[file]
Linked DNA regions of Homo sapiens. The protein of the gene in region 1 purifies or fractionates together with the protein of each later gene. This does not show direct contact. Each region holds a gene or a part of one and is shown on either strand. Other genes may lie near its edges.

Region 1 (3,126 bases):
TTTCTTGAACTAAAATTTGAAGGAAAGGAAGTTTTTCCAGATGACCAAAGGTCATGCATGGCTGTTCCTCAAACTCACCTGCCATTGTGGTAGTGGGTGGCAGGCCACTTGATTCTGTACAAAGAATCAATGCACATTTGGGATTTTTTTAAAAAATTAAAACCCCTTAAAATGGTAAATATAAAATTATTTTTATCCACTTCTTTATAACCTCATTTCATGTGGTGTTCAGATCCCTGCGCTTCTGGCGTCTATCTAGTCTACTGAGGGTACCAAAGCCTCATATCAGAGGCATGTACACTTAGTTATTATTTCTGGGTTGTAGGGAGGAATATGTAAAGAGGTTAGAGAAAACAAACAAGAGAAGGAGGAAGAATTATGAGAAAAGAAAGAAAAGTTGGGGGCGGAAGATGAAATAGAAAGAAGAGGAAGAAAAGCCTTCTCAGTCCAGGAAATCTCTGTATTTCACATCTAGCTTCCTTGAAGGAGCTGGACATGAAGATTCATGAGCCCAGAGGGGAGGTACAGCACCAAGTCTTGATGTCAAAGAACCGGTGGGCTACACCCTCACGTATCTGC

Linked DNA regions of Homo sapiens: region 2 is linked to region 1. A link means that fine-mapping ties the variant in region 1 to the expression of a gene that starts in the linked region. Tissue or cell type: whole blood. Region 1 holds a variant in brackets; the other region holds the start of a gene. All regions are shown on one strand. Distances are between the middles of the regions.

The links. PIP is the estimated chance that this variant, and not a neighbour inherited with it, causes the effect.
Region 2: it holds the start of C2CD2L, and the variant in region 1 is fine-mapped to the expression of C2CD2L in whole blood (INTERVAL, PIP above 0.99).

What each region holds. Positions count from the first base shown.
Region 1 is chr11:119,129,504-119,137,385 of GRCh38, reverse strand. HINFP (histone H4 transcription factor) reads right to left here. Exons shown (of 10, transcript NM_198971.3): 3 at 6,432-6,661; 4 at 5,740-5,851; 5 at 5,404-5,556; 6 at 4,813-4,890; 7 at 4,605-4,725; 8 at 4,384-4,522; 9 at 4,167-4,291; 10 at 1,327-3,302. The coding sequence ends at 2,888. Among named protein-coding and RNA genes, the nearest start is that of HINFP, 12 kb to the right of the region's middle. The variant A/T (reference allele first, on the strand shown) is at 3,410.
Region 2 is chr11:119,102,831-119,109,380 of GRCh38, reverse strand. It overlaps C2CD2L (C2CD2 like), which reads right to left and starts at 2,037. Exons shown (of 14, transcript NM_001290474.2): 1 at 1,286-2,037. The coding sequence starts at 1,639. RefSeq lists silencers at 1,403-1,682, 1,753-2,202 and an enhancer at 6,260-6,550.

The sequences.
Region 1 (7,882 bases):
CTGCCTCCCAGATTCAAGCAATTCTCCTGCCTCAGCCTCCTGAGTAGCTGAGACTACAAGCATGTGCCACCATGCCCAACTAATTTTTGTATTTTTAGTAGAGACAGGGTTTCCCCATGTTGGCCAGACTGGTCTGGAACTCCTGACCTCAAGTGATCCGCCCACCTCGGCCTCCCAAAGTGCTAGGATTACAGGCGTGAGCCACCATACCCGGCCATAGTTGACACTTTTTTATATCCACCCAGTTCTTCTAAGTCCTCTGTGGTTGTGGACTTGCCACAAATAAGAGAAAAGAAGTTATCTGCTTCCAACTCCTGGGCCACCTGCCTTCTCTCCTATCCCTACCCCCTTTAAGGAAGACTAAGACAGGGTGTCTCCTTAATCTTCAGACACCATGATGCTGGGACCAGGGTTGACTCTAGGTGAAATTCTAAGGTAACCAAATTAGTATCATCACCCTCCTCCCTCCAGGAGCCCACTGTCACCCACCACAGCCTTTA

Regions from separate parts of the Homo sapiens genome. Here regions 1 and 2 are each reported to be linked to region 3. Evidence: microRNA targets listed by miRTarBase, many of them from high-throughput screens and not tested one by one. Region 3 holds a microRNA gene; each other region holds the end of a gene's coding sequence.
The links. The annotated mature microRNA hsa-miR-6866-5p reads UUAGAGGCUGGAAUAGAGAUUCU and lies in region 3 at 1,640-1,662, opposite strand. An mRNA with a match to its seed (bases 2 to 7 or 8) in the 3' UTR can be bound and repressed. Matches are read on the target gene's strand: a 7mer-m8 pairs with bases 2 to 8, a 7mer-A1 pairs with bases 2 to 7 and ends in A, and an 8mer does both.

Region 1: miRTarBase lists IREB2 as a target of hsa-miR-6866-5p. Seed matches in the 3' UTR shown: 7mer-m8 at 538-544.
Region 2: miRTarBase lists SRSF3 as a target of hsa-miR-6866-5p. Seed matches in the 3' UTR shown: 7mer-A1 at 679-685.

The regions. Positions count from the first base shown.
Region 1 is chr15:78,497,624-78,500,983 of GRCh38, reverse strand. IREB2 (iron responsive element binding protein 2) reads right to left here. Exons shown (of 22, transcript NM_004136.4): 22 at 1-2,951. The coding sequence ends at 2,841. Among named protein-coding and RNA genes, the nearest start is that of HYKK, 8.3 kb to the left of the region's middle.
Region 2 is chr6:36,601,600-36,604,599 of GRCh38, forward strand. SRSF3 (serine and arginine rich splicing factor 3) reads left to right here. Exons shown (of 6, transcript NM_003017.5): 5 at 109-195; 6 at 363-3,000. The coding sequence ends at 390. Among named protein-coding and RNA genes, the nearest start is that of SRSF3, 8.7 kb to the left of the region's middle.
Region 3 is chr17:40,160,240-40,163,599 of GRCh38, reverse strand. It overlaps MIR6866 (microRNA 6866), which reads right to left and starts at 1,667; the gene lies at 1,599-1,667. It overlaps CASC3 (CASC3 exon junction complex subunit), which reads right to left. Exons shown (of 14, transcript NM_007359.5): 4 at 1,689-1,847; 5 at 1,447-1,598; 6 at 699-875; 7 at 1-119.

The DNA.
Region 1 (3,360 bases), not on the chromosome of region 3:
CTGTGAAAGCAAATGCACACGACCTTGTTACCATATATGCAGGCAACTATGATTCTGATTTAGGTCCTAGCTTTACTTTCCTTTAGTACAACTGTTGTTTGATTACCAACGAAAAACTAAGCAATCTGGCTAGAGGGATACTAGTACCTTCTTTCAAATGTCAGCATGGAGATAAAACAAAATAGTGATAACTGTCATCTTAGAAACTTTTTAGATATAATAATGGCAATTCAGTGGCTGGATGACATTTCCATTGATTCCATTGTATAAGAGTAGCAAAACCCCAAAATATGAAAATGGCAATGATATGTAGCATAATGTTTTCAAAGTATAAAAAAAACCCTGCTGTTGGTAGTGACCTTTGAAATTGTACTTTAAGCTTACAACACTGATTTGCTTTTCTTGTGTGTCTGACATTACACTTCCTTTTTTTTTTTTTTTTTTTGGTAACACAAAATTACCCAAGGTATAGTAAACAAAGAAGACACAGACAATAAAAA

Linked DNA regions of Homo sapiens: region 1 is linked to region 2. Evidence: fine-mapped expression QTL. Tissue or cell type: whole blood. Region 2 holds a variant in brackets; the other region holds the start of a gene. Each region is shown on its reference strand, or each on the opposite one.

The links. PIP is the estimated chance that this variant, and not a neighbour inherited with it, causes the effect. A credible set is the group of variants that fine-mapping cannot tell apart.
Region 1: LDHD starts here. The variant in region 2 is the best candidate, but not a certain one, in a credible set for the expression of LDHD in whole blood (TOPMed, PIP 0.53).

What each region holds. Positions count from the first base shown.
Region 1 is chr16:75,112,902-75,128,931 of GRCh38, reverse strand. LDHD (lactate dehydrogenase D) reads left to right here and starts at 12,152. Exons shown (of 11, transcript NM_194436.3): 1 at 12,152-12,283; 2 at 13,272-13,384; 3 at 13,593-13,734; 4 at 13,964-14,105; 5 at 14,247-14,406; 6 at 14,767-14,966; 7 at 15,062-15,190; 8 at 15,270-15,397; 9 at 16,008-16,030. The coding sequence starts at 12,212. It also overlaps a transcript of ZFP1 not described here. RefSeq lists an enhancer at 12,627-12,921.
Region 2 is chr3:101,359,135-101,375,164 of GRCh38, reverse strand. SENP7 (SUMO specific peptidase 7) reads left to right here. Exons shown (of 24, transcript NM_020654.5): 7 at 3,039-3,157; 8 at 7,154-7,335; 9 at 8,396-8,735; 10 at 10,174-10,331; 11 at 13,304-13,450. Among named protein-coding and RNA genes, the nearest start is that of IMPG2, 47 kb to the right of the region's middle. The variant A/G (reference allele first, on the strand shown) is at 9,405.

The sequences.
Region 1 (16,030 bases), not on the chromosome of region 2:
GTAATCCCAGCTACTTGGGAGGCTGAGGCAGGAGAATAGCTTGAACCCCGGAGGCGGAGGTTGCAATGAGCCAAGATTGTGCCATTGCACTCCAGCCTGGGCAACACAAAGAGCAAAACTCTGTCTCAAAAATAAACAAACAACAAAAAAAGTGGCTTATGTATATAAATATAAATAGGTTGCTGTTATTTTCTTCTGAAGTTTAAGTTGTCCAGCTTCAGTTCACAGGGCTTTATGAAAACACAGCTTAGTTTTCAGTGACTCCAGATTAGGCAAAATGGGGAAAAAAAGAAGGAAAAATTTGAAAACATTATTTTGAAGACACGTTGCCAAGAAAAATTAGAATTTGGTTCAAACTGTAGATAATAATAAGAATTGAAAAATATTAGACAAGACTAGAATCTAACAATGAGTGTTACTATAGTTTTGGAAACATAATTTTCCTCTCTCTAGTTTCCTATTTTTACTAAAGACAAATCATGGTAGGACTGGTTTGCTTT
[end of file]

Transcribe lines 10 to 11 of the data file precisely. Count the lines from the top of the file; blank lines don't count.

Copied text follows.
The sequences.
Region 1 (7,882 bases):